Quick Hits: Gio's Story Inspires The Best; Sunnin' Sam Hubbard

Giovani Bernard (left) and Nate Solder at Friday's event.
Giovani Bernard (left) and Nate Solder at Friday's event.

CORAL GABLES, Fla. - Giovani Bernard, all 5-9 Bengals Man of the Year of him, took a break from helping the kids paint the mural.

So did Nate Solder, the Giants Man of the Year, so aptly, standing a foot higher than Bernard.

But everyone was standing tall Friday morning before the Super Bowl, one of those rare NFL events you get during the year where all 32 Walter Payton Man of the Year nominees gather in a community spot to give back one more time.

This time it was at the Boys & Girls Club of Miami-Dade and during a water break Solder, the Giants left tackle, approached the man he only knew as Cincinnati's dynamic little running back that always seems to be making a play and asked him about his foundation.

"I was curious," Solder said. "It never goes wrong when you get to know a guy personally and hear his story. I was kind of surprised what he was telling me. It was inspiring."

Bernard gave Solder the cliff notes version. How his parents came to this country from Haiti on a boat ("Crazy," he said) and how his mom died when he was young and his dad sent him home every summer to his grandmother's. ("Other kids went to camp, I went to Haiti"). How he built a school in his mom's memory in his grandmother's town. An observer told Solder, "He's the guy that brought the town water and electricity. He's the 'Water Guy.'" How the people just didn't have much of anything. ("It's just so different.")

Giovani Bernard works the mural with the kids Friday.
Giovani Bernard works the mural with the kids Friday.

Solder told him about his recent mission trip to Uganda and how people manage to make so much with so little.

"We put a pipe out the front door for the community," Bernard told Solder, "and this lady showed up with about 10 jars and filled them up (with water) and put them in a wheel barrow."

You have to go some to inspire Solder, nominated for this award by two different teams. Barely had he arrived from the Patriots and joined the Giants two years ago when he and several teammates traveled with Americares to Puerto Rico on a three-day trip to deliver aid and medical supplies to areas hit by Hurricane Maria. Through Compassion International, a faith-based nonprofit devoted to holistic child development, he and his wife started 11 new child development centers through churches in Thailand, Uganda and Burkina Faso reaching out to more than 1,650 children.

But that's not the half of it. The Solders have done all this with their four-year-old son Hudson battling cancer since a tumor was found in both kidneys when he was three months old. They have been shuttling back and forth between New Jersey and Massachusetts, all the while helping raise funds for New England's storied Jimmy Fund that benefits Boston's Dana-Farber Cancer Institute, where Hudson has flourished.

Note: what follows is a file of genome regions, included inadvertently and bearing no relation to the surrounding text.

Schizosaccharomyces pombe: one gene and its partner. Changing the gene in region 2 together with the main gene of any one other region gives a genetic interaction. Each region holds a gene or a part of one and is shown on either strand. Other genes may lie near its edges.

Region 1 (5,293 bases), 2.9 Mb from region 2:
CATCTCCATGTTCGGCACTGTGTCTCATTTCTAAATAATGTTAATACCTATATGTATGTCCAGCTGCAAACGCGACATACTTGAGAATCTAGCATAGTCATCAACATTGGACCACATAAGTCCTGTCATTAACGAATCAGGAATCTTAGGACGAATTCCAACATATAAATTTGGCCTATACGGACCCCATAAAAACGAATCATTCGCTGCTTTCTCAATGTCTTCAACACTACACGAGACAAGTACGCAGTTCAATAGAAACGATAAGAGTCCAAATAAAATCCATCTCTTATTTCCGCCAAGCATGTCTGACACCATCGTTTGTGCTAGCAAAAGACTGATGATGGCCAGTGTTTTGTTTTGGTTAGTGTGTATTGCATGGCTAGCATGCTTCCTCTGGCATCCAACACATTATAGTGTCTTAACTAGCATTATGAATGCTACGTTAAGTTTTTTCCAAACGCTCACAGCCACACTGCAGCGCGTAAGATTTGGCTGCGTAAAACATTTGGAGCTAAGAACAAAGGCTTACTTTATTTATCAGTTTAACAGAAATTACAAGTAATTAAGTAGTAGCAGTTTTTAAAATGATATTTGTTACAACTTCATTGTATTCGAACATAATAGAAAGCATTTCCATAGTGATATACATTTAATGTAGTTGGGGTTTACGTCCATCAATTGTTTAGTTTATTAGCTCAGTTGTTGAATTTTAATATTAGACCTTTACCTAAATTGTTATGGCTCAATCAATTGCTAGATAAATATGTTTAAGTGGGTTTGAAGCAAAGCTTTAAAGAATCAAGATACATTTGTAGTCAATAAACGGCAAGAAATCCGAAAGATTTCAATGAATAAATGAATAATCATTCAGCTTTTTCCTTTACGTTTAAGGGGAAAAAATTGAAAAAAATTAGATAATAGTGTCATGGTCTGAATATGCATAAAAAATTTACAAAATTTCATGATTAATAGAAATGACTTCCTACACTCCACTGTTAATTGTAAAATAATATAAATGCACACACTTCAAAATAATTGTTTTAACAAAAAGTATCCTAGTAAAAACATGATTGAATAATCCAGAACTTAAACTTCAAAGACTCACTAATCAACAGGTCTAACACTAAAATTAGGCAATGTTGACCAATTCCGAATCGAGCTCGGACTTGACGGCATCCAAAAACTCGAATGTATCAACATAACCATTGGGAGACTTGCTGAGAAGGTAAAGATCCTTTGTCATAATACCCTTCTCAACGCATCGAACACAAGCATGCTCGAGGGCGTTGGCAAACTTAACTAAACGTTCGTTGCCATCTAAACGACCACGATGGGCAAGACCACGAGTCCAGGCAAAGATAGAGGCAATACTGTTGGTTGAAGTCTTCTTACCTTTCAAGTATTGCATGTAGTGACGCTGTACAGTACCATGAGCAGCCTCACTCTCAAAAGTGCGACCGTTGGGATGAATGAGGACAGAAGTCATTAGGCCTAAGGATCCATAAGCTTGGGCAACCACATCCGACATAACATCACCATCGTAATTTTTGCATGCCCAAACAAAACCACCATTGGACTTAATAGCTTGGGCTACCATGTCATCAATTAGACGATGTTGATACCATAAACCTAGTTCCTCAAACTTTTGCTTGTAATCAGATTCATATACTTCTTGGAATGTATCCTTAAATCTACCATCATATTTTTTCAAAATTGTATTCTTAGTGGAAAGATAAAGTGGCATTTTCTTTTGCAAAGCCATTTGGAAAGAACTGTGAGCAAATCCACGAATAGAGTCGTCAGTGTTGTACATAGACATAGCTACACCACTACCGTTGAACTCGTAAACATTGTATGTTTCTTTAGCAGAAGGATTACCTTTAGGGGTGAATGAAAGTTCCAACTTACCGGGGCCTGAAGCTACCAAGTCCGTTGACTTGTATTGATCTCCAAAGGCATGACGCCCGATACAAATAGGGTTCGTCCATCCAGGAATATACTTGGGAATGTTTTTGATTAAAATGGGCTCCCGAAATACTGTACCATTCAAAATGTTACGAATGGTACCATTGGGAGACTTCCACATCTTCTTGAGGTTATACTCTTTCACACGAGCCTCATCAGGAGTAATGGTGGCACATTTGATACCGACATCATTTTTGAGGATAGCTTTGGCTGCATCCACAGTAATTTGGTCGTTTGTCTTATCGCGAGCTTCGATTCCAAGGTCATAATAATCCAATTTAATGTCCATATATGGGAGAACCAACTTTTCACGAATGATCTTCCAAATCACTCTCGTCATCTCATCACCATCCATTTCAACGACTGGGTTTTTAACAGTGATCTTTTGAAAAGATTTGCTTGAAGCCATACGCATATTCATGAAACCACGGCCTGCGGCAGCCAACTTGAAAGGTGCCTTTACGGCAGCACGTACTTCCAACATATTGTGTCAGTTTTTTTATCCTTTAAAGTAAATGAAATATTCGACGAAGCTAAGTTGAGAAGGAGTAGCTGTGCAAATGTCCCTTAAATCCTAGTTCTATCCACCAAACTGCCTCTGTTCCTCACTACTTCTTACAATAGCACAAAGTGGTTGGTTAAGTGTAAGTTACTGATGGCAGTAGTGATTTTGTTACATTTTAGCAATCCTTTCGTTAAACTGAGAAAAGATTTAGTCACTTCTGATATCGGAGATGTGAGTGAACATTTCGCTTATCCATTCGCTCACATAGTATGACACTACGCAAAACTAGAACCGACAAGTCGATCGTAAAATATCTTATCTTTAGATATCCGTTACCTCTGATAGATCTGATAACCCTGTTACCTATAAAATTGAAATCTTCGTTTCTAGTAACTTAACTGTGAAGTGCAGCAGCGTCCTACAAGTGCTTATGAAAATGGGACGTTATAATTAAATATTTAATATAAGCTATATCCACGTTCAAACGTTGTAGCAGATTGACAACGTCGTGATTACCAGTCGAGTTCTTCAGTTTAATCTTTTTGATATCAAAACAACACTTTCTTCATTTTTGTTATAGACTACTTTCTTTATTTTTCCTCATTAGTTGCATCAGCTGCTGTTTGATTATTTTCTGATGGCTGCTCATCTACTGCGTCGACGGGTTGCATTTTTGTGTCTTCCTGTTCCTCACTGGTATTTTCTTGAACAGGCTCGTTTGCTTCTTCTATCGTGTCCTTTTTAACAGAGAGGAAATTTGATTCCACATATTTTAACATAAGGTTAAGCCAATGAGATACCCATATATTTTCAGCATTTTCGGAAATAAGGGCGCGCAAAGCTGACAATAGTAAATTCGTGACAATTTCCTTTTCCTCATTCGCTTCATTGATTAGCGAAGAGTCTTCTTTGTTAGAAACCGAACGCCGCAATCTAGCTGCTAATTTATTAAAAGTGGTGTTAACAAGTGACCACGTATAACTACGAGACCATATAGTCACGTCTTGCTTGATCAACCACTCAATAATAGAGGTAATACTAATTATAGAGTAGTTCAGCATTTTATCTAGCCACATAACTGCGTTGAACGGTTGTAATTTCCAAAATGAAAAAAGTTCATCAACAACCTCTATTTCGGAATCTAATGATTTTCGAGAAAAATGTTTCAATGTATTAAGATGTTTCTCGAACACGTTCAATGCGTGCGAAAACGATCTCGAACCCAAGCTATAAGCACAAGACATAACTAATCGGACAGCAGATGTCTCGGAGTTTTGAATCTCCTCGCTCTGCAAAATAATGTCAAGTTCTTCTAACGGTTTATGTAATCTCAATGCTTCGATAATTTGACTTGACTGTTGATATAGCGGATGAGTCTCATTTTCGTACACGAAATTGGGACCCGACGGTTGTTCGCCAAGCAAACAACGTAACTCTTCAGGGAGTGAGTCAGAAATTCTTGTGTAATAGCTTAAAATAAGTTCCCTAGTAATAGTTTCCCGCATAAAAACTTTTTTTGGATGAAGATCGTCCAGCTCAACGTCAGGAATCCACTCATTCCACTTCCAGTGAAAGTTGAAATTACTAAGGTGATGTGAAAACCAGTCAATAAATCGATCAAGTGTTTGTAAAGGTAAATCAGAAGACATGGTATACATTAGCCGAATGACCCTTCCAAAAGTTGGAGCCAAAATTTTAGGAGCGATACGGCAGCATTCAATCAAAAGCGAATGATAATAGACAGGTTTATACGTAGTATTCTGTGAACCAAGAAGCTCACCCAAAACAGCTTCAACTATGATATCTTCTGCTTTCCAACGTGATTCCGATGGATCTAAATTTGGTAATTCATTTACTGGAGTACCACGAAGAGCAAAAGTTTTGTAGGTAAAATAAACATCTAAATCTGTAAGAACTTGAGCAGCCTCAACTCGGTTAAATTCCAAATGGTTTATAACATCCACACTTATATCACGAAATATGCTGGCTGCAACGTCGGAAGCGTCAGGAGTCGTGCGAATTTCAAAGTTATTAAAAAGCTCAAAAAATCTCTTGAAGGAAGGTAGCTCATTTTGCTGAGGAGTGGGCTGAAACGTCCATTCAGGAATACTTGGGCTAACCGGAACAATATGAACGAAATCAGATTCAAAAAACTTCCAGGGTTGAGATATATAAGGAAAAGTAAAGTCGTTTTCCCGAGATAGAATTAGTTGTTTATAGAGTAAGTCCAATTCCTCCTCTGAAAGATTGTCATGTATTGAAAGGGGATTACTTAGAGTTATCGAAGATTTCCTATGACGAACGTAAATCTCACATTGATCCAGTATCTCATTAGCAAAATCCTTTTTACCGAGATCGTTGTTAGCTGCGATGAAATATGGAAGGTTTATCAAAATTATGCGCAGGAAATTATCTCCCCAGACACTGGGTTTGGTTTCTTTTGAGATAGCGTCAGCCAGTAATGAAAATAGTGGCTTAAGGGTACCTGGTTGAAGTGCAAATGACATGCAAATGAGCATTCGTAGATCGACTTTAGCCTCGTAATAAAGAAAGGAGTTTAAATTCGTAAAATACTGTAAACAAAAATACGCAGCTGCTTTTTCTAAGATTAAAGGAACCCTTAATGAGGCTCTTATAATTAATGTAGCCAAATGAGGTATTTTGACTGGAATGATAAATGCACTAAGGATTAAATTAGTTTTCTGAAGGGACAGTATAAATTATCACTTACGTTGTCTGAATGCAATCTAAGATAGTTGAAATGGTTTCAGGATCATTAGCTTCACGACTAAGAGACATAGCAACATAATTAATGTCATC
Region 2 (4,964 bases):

"He's doing better," Solder said.

And that's the kind of guy inspired by Bernard.

"This is one of the great things about an event like this," Solder said. "You get to meet other guys from around the league that do so much. I knew who Gio was as a player. Just a great player. You hear how he's honored his mother and that's just awesome."

Solder caught that Bernard's parents landed in Miami.

"So you're from around here?" Solder asked.

"Fort Lauderdale," Bernard said.

He and Solder find out the winner of this year's Payton award Saturday night at NFL Honors, the annual awards ceremony to be beamed live on Cincinnati's Fox 19. This year it's at the Adrienne Arsht Center in downtown Miami.

"It's a really nice building. It's new," Bernard said. "It's been up for about five, six years and I've driven past it a bunch of times. I always wondered what it was like in there. Plays. The ballet … "

It turns out Bernard and his fellow inspirations are center stage.

SUNNING SAM: Bengals right end Sam Hubbard, the lifelong Cincinnatian, has changed his off-season address to Fort Lauderdale, largely because he can train at the facility of Mike Barwis in Deerfield Beach.

"I've lived there my whole life. I'm just looking to refresh myself and get a re-set," Hubbard said. "They've got everything there. It's an awesome facility."

Hubbard has quickly made himself at home. A few weeks ago he visited linemate Carlos Dunlap at the Miami breakfast spot he owns in the West Brickell section, Honey Uninhibited, and this week he's seeing a bunch of people coming in for the Super Bowl.

One of them happens to be one of his buddies from Ohio State, who just so happens to be LSU quarterback Joe Burrow, the guy ticketed to the Bengals at No. 1. Hubbard is endorsing him all the way in the hopes they become teammates once again.

"One of the best leaders I've ever been around," Hubbard said. "Great guy. Love the way he carries himself. I've got a lot of respect for him. Believe me, I'll vouch for his character. I'm campaigning hard."

Hubbard was a freshman when Burrow visited campus and they became good friends when Hubbard roomed with one of the quarterbacks. Hubbard and Burrow are going to the Super Bowl together and are hoping things go well for another good Ohio State buddy, 49ers defensive end Nick Bosa.

"Never been to a Super Bowl before," Hubbard said. "The place is crazy."

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